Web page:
Many people would be familiar with your work in The Australian. They may not, however, be so familiar with your other works. You have done a series of works for an exhibition called Depouiller, which means ‘to strip off’ or more subtly ‘to peel away a façade and unveil what lies beneath the surface’. Tell us a little more about these paintings.
Drawing business men and politicians on a daily basis means that I am depicting the facade or public persona of these gentlemen who have power and who we hold up in our society. So for my first fine art show at NG Art Gallery in Sydney, I did nude fat people in their birthday suits, to show that we are all the same. We don’t draw a lot of naked people in the newspaper, and I like figurative painting – which is how I see myself. Put two and two together, and I came up with 30 fat naked paintings. It was fun.
What are you working on at the moment?
A Conversation with Nature is the title of my next show at NG Art Gallery in Chippendale, Sydney on April the 12th. There are 30 works that range from oil paintings to big charcoals, a blog garden and ceramic pots. These are all works relating to plants and the figure.
You are a multi award-winning artist. Is there one award in particular that you are especially proud of?
I am always pleased to receive an award from my peers and especially the Walkley Award, because it comes from the industry that I am so proud to be a part of. But … an Archibald or a Dobell would be nice!
This year you are partnering with FOCUS to mentor and support local amateur artists in the area of cartooning and caricaturisation. Why is it important to do this sort of thing?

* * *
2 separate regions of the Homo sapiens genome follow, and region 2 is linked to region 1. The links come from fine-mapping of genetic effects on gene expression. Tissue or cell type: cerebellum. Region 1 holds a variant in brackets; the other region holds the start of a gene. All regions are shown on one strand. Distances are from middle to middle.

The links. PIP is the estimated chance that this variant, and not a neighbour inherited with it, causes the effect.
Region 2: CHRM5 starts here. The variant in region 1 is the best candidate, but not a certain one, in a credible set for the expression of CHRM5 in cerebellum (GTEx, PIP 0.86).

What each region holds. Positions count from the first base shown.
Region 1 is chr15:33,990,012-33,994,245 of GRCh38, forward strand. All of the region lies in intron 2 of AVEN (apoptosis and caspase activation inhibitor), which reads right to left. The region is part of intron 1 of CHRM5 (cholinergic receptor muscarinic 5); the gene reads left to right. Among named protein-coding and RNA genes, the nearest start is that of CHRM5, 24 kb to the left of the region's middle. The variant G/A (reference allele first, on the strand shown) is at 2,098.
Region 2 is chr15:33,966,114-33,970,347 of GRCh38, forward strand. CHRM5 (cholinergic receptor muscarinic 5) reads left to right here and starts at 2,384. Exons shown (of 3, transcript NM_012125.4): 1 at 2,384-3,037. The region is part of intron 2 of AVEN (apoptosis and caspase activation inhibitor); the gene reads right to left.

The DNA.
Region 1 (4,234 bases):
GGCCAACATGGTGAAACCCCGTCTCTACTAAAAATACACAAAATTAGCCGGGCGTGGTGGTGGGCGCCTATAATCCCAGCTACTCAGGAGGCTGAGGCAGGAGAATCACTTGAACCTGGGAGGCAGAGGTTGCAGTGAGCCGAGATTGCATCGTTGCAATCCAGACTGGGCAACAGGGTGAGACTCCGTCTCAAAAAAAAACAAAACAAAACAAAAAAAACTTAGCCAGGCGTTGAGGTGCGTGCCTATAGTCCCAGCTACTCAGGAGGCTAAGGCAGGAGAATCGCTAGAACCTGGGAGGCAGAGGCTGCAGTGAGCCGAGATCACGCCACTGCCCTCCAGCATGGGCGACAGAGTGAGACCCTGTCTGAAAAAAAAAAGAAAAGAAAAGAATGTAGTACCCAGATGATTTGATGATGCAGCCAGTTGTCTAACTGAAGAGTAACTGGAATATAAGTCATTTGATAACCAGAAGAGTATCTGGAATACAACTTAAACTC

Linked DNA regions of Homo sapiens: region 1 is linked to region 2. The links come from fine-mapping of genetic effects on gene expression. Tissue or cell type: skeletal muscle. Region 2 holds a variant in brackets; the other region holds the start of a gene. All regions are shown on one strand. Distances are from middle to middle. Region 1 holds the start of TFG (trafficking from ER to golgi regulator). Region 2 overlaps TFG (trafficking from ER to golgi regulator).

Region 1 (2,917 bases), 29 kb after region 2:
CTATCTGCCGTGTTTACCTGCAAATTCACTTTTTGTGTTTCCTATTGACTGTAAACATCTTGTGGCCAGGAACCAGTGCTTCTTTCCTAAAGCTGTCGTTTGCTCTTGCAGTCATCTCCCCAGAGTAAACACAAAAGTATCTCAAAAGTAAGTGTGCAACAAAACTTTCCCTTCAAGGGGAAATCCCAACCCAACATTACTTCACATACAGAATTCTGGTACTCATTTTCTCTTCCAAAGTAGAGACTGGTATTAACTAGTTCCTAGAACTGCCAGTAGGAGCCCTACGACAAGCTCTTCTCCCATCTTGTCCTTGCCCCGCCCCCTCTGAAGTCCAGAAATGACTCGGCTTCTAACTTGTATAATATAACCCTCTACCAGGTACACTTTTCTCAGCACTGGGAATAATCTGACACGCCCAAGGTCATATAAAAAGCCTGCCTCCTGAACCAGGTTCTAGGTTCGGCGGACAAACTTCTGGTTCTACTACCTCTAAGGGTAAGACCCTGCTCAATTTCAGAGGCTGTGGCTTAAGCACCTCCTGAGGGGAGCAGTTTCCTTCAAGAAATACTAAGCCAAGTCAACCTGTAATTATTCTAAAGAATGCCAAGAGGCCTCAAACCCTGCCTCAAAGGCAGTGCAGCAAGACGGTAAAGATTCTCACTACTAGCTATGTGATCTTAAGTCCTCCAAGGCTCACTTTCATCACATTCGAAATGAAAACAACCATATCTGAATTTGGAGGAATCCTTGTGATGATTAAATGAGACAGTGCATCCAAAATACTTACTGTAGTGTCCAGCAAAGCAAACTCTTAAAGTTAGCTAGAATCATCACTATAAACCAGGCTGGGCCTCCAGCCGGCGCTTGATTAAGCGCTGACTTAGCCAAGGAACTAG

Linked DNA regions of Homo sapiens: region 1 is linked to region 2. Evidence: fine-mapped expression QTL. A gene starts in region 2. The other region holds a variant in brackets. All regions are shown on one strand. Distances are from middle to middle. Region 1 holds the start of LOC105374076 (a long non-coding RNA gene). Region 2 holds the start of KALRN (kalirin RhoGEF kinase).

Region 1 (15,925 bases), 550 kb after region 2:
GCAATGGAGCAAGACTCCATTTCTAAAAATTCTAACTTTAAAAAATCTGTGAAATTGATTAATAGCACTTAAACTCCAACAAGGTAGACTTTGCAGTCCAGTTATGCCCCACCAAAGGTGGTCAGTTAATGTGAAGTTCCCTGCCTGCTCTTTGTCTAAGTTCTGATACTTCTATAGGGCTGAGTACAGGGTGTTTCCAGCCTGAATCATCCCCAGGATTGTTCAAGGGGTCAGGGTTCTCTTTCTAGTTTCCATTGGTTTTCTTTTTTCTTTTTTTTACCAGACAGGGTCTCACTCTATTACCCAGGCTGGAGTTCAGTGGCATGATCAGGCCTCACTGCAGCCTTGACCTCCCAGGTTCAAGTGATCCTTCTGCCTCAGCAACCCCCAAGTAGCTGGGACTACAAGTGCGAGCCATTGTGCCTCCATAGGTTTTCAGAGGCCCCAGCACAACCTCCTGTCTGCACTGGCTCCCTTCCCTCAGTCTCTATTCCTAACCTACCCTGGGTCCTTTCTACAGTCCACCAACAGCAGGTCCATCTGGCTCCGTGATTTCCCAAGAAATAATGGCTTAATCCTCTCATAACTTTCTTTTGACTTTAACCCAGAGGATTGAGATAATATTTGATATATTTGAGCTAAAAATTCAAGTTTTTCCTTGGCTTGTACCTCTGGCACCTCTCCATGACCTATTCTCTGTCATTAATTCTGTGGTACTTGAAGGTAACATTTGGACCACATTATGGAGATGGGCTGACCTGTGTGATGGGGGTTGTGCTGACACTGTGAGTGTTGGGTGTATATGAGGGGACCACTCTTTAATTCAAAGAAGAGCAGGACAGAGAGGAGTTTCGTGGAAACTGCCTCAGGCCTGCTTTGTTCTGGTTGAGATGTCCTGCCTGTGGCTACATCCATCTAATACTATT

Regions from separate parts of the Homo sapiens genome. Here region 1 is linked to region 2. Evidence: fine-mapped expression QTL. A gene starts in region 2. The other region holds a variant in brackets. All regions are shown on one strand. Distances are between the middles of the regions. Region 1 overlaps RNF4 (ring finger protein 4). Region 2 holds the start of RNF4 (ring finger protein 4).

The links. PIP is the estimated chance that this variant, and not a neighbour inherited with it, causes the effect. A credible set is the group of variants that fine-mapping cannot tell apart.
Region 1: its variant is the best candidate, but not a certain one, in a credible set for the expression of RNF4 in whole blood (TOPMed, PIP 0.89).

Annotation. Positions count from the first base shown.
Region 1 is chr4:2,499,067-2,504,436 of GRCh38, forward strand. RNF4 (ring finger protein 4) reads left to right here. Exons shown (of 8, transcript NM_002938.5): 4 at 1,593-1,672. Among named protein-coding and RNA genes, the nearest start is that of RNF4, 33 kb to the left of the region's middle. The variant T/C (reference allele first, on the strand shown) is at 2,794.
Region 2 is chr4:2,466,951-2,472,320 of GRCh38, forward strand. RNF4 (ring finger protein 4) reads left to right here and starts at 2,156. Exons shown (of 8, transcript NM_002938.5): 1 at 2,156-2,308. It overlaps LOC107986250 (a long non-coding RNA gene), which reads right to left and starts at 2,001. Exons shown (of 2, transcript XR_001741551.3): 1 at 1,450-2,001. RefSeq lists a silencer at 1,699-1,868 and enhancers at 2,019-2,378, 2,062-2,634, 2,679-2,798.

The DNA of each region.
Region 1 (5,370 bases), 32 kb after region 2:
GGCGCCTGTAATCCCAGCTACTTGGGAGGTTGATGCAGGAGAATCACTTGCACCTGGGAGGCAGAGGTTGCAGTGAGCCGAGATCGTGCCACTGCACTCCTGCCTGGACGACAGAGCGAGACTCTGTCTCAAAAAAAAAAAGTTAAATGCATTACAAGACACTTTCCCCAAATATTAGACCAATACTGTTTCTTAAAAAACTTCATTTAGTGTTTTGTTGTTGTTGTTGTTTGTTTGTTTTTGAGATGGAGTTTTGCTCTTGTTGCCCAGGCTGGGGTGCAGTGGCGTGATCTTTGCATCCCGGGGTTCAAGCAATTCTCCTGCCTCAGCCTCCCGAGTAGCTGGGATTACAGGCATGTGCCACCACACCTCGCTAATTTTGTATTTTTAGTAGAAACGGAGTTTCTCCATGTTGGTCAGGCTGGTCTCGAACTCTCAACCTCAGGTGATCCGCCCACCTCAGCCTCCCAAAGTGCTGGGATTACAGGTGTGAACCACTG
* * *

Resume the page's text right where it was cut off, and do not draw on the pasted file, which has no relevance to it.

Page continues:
The industry needs opportunities to nurture this valuable craft that takes time to develop to a professional standard. And FOCUS is allowing the talent from the Manning to have a spot to shine and show us what they can do.
I would like to help in this process, to allow the participants to have professional advice that is so rarely offered to rural cartoonists. To have this opportunity was something I would have jumped at when I was first starting out. So give it a go … I won’t bite, but I’ll be honest, and we will get some great cartoonists I’m sure.
What is your advice to young aspiring cartoonists?
Have a go! If you have something you want to say about issues and draw a lot … If you can’t draw a rabbit, copy one – and remember it for later. I used to copy every drawing in an Asterix comic. Check them out; you can’t go wrong by starting to copy what you see.
You’ll soon see that you won’t need to copy after a while; it’ll be set in your memory. Draw Obelix’s Dog – he was my particular favourite.
What makes a good cartoon / caricature?
Observation is the key. Show us something others don’t see.
Words to live by …
The test of a vocation is the love of the drudgery it involves … not mine, but a good one, hey?
Thank you Eric.
Are you an illustrator / cartoonist / graffiti artist? Do you live in the Manning Great Lakes / Gloucester regions?
Would you like the opportunity to be mentored by one of Australia’s top Cartoonists, Eric Lobbecke? Would you like to get your work published and exhibited?
We are taking submissions NOW for this great opportunity. Email 2 examples of your work, plus your name, age and contact info, plus a short bio, to
SUBMISSIONS OPEN FROM 23 MARCH 2011. All enquires to be addressed to the editor on email@example.com